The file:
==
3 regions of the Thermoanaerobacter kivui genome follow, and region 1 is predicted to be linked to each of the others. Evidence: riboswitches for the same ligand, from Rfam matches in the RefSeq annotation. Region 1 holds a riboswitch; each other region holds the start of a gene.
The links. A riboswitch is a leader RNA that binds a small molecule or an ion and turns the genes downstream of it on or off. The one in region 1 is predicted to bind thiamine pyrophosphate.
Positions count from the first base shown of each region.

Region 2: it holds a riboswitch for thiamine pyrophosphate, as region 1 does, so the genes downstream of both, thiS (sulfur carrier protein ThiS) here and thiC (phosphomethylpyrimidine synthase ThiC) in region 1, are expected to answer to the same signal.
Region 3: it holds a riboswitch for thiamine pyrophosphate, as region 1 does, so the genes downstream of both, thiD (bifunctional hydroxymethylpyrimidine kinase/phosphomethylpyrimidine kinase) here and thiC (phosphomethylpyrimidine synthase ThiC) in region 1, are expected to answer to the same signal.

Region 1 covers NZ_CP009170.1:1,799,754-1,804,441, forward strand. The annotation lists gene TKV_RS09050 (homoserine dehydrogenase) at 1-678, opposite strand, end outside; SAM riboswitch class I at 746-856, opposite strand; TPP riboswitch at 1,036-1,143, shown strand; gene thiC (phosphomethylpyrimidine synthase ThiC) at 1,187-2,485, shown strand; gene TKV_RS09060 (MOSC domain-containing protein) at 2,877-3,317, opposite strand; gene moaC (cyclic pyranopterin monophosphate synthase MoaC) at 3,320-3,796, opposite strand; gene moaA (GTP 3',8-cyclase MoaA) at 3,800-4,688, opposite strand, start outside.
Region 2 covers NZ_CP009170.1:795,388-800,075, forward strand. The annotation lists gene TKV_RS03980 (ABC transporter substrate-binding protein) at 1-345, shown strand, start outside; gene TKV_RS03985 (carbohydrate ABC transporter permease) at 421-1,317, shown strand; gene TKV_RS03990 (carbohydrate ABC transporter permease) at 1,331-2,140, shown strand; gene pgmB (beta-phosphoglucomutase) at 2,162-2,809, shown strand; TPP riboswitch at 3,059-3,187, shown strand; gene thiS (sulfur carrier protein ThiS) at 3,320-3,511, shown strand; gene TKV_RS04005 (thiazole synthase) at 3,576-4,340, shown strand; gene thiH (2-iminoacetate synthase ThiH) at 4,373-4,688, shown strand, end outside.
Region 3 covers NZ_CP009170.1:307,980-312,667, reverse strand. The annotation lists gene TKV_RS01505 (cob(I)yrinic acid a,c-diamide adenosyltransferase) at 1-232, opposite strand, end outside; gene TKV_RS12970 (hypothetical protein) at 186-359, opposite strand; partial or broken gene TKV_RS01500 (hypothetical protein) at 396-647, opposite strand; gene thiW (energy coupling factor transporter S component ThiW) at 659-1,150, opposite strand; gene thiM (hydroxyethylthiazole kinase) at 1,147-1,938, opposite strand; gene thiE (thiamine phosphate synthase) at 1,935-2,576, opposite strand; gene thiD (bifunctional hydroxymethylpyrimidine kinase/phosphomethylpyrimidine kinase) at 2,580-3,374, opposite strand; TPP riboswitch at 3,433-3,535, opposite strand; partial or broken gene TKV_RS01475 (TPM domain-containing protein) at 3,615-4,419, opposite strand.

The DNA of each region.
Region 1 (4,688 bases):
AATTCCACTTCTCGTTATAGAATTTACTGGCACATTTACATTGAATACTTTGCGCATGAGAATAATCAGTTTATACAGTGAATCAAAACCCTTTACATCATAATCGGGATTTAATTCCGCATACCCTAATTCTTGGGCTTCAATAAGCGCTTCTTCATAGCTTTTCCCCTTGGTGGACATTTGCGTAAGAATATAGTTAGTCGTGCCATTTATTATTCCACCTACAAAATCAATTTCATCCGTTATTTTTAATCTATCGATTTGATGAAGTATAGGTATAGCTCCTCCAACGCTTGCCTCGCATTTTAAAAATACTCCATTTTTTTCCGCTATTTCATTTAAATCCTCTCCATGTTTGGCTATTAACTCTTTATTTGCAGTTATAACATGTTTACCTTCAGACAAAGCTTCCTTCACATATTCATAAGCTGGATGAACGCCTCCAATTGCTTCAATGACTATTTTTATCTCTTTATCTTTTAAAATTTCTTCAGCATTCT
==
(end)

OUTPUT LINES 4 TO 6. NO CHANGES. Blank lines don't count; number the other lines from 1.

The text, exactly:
Region 2: it holds a riboswitch for thiamine pyrophosphate, as region 1 does, so the genes downstream of both, thiS (sulfur carrier protein ThiS) here and thiC (phosphomethylpyrimidine synthase ThiC) in region 1, are expected to answer to the same signal.
Region 3: it holds a riboswitch for thiamine pyrophosphate, as region 1 does, so the genes downstream of both, thiD (bifunctional hydroxymethylpyrimidine kinase/phosphomethylpyrimidine kinase) here and thiC (phosphomethylpyrimidine synthase ThiC) in region 1, are expected to answer to the same signal.

Region 1 covers NZ_CP009170.1:1,799,754-1,804,441, forward strand. The annotation lists gene TKV_RS09050 (homoserine dehydrogenase) at 1-678, opposite strand, end outside; SAM riboswitch class I at 746-856, opposite strand; TPP riboswitch at 1,036-1,143, shown strand; gene thiC (phosphomethylpyrimidine synthase ThiC) at 1,187-2,485, shown strand; gene TKV_RS09060 (MOSC domain-containing protein) at 2,877-3,317, opposite strand; gene moaC (cyclic pyranopterin monophosphate synthase MoaC) at 3,320-3,796, opposite strand; gene moaA (GTP 3',8-cyclase MoaA) at 3,800-4,688, opposite strand, start outside.